Probability of failure (PF) often appears alongside factor of safety (FS) in design acceptance criteria for rock slope, underground excavation and open pit mine designs. However, the design acceptance criteria generally provide no guidance relating to how PF should be calculated for homogeneous and heterogeneous rock masses, or what qualifies a ‘reasonable’ PF assessment for a given slope design. Observational and kinematic methods were widely used in the 1990s until advances in computing permitted the routine use of numerical modelling. In the 2000s and early 2010s, PF in numerical models was generally calculated using the point estimate method. More recently, some limit equilibrium analysis software offer statistical parameter inputs along with Monte-Carlo or Latin-Hypercube sampling methods to automatically calculate PF. Factors including rock type and density, weathering and alteration, intact rock strength, rock mass quality and shear strength, the location and orientation of geologic structure, shear strength of geologic structure and groundwater pore pressure influence the stability of rock slopes. Significant engineering and geological judgment, interpretation and data interpolation is usually applied in determining these factors and amalgamating them into a geotechnical model which can then be analysed. Most factors are estimated ‘approximately’ or with allowances for some variability rather than ‘exactly’. When it comes to numerical modelling, some of these factors are then treated deterministically (i.e. as exact values), while others have probabilistic inputs based on the user’s discretion and understanding of the problem being analysed. This paper discusses the importance of understanding the key aspects of slope design for homogeneous and heterogeneous rock masses and how they can be translated into reasonable PF assessments where the data permits. A case study from a large open pit gold mine in a complex geological setting in Western Australia is presented to illustrate how PF can be calculated using different methods and obtain markedly different results. Ultimately sound engineering judgement and logic is often required to decipher the true meaning and significance (if any) of some PF results.
This paper details the utilization of artificial intelligence (AI) in the field of slope stability whereby quick and convenient solutions can be obtained using the developed tool. The AI tool used in this study is the artificial neural network (ANN), while the slope stability analysis methods are the finite element limit analysis methods. The developed tool allows for the prompt prediction of the safety factors of fill slopes and their corresponding probability of failure (depending on the degree of variation of the soil parameters), which can give the practicing engineer a reasonable basis in their decision making. In fact, the successful use of the Extreme Learning Machine (ELM) algorithm shows that slope stability analysis is no longer confined to the conventional methods of modeling, which at times may be tedious and repetitive during the preliminary design stage where the focus is more on cost saving options rather than detailed design. Therefore, similar ANN-based tools can be further developed to assist engineers in this aspect.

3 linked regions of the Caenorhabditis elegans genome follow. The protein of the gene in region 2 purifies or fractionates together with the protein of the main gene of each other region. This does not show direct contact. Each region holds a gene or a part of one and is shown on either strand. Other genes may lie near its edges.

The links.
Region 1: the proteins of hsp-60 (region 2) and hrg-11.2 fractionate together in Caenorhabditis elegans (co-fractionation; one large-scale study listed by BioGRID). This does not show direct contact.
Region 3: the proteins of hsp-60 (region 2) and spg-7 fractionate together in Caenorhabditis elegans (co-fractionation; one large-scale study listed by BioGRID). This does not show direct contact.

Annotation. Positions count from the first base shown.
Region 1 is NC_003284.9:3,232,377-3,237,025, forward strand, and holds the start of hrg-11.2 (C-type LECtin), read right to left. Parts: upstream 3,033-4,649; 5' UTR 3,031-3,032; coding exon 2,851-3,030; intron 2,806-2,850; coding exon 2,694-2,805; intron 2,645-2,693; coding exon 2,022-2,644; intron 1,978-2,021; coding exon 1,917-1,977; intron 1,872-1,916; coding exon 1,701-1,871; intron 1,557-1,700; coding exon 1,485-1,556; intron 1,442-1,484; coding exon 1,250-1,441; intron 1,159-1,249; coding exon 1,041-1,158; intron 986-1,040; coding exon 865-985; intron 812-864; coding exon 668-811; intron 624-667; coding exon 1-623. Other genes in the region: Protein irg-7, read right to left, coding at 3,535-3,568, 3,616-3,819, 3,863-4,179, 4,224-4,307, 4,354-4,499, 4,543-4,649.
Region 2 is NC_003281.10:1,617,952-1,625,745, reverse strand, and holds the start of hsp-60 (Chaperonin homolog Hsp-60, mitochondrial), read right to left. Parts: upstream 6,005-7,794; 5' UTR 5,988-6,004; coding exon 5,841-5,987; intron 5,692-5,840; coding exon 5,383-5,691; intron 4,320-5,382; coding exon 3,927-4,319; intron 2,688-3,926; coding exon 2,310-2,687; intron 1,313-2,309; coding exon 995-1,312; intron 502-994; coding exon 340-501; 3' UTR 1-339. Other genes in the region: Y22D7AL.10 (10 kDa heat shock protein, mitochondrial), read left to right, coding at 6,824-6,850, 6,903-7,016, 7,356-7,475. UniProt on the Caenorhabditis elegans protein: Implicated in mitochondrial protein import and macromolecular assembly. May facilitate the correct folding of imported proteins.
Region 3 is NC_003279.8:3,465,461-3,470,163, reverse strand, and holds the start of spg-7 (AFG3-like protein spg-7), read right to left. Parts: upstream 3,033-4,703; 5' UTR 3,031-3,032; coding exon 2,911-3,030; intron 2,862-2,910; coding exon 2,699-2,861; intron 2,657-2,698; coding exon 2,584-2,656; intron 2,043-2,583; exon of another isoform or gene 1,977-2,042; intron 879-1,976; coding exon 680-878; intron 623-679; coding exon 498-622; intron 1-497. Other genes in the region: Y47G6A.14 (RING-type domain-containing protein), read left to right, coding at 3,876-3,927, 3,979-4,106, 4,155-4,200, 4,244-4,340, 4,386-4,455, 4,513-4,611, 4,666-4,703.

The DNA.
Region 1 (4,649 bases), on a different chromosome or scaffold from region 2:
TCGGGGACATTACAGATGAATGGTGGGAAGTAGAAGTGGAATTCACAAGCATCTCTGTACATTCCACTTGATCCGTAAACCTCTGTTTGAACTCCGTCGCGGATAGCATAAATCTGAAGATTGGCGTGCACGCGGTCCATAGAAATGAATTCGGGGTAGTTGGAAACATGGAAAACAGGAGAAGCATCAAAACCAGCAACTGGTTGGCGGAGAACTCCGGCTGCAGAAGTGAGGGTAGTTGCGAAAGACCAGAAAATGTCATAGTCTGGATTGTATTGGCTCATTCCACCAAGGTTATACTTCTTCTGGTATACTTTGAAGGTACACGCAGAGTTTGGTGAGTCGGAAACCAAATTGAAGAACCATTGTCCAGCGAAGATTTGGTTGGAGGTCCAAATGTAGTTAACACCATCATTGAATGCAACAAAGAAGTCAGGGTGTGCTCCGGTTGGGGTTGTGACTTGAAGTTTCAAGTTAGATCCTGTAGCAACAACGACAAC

Two geo-referenced sea level datasets (September 2008 – November 2010) and (April 2012 – January 2014) were recorded at Alexandria Western Harbour (AWH). Accurate re-definition of tidal datum, referred to the latest International Terrestrial Reference Frame (ITRF-2014), was discussed and updated to improve our understanding of the old predefined tidal datum at Alexandria. Tidal and non-tidal components of sea level were separated with the use of Delft-3D hydrodynamic model-tide suit (Delft-3D, 2015). Tidal characteristics at AWH were investigated and harmonic analysis showed the most significant 34 constituents with their amplitudes and phases. Tide was identified as semi-diurnal pattern as indicated by a “Form Factor” of 0.24 and 0.25, respectively. Principle tidal datums related to major tidal phenomena were recalculated referred to a meaningful geodetic height datum. The portion of residual energy (surge) out of the total sea level energy was computed for each dataset and found 77% and 72%, respectively. Power spectral density (PSD) showed accurate resolvability in high band (1–6) cycle/days for the nominated independent constituents, except some neighbouring constituents, which are too close in frequency. Wind and atmospheric pressure data, during the recorded sea level time, were analysed and cross-correlated with the surge signals. Moderate association between surge and wind and atmospheric pressure data were obtained. In addition, long-term sea level rise trend at AWH was computed and showed good agreement with earlier estimated rates.